LNG record caps strong year for Gladstone port
In total, Gladstone Ports Corporation’s three ports in Gladstone, Rockhampton and Bundaberg recorded a throughput of 123.1Mt – primarily led by coal, LNG, aluminium and associated products.
Gladstone facilities accounted for 122.6Mt of that trade and the coal industry accounted for 57 per cent of Gladstone Port Corporation’s total throughput for the year.
However the total coal exports of 70.1Mt last financial year marked a 2.2 per cent drop on 2019/20 exports and were 6.4 per cent under budget.
Gladstone saw 349 LNG vessel shipments in 2020/21, a 4.05 per cent increase on the previous year.
Outgoing chair Peter Corones described the 2020/21 results as great news for Queensland — in terms of jobs, economic growth and international trade.
“We are proud to report the total revenue for GPC during the financial year was $516 million — a testament to GPC’s strategic response to pandemic challenges, the strong relationships with its customers, its resilience and adaptability, and its multi-commodity trade base,” he said.
“GPC delivered 123.1 million tonnes (Mt) of trade across its three port precincts, with Liquefied Natural Gas (LNG) exports realising a new annual export record.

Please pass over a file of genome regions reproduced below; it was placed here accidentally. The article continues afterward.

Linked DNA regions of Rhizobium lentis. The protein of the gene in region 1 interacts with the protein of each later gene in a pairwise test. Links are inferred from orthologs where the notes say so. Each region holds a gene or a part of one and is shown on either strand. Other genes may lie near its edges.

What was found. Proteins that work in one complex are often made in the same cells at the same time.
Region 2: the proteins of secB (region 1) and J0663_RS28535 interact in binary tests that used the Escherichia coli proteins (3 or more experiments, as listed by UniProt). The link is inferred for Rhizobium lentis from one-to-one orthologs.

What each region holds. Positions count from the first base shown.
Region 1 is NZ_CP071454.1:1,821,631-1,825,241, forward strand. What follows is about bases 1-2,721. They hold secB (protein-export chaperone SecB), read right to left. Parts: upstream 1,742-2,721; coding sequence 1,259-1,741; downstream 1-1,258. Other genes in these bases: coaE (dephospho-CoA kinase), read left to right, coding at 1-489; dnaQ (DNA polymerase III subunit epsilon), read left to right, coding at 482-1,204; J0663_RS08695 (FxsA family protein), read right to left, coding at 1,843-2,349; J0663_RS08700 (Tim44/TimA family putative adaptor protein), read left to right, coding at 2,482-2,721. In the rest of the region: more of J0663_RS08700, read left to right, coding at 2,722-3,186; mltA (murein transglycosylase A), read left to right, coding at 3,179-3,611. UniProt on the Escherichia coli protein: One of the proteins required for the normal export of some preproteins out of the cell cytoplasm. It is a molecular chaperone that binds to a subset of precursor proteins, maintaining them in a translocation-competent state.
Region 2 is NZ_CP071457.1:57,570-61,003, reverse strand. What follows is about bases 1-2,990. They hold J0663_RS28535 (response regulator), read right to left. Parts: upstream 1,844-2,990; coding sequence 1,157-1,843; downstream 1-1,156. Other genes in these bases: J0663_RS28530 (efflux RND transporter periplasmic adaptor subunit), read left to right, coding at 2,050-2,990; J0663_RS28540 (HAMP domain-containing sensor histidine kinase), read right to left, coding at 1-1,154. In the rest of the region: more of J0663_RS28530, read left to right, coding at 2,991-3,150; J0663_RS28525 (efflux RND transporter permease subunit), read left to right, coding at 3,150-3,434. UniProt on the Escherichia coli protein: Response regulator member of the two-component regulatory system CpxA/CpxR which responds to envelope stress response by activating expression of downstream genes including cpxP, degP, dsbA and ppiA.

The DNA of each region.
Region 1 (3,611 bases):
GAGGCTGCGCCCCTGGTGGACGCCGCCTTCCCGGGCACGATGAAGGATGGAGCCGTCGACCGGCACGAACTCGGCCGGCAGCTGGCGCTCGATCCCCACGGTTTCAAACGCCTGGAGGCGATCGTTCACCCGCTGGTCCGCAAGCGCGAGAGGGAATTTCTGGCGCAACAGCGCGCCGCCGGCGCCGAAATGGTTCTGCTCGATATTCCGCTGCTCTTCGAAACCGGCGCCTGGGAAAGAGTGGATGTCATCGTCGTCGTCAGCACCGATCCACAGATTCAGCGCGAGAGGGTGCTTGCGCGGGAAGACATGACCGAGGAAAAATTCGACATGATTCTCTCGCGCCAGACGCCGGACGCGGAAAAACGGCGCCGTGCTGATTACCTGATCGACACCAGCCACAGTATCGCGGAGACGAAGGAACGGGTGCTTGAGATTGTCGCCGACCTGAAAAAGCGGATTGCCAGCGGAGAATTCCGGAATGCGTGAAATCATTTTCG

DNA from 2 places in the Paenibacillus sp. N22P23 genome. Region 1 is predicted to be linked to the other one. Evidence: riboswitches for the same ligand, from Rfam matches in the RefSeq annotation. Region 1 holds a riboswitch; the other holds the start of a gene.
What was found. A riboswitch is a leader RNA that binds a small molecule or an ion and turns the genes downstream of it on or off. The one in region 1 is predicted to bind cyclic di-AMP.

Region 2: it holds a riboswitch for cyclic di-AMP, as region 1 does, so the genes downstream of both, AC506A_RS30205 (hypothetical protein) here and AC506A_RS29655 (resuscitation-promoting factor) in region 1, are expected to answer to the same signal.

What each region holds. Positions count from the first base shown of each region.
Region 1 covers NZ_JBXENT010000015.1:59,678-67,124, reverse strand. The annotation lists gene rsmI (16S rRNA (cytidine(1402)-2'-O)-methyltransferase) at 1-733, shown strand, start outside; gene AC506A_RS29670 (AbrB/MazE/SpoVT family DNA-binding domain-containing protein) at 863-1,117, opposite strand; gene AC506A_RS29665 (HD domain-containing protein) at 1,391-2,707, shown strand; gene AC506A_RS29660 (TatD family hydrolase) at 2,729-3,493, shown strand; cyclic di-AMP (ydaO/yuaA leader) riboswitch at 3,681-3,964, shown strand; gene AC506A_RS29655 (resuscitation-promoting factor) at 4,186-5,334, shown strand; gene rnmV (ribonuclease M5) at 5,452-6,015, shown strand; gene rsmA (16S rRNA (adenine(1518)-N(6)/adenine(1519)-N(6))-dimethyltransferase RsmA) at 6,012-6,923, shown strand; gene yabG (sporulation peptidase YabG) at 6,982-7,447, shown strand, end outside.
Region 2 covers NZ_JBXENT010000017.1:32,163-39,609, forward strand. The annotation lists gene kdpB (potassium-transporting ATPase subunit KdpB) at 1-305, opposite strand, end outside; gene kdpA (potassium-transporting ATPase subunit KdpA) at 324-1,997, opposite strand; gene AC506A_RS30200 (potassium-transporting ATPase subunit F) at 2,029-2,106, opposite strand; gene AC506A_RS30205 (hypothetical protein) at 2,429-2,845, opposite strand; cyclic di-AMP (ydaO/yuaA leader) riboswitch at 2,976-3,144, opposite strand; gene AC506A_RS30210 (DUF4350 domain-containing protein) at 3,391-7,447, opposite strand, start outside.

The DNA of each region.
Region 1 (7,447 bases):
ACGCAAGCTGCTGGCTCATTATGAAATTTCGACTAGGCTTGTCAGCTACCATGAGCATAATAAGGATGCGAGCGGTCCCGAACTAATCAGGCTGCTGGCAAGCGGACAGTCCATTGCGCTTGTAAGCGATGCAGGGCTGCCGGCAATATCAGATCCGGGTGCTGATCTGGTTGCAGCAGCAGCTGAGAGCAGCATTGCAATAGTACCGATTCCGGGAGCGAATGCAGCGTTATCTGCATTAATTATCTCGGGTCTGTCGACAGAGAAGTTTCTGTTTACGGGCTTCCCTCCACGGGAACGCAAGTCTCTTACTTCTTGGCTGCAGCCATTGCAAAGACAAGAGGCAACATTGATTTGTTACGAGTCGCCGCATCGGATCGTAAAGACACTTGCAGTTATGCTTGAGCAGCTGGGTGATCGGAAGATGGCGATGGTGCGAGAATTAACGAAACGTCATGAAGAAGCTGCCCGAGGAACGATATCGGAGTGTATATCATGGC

“These strong LNG results were driven by increased demand for Australian LNG and global trade recovering after a COVID-19-led downturn.
“Our LNG trade performance demonstrates new energies and diversification are leading the way in Queensland.”
In the organisation’s annual report, acting chief executive officer Paul Heagney highlighted Gladstone Ports Corporation’s work with Gladstone Regional Council, the State Government, and other key stakeholders to explore hydrogen opportunities for the region.
“Located in the centre of the Fitzroy Renewable Energy Zone, we recognise GPC plays a key role in readying our region for the major over-size over-mass freight that will be required to enable hydrogen and the State Government’s Queensland Renewable Energy Target (QRET) of 50 per cent by 2030” he said.
“Ultimately, the Port of Gladstone will play a critical role in enabling the export of hydrogen and ammonia. This has the potential to position Australia as a leader in the global market and provide a critical variable load to underpin the scale of renewable power generation necessary for security of supply.
“Our team is providing regional leadership as part of the Central Queensland Hydrogen Technology Cluster that was recently incorporated into the national network of National Energy Resources Australia clusters.”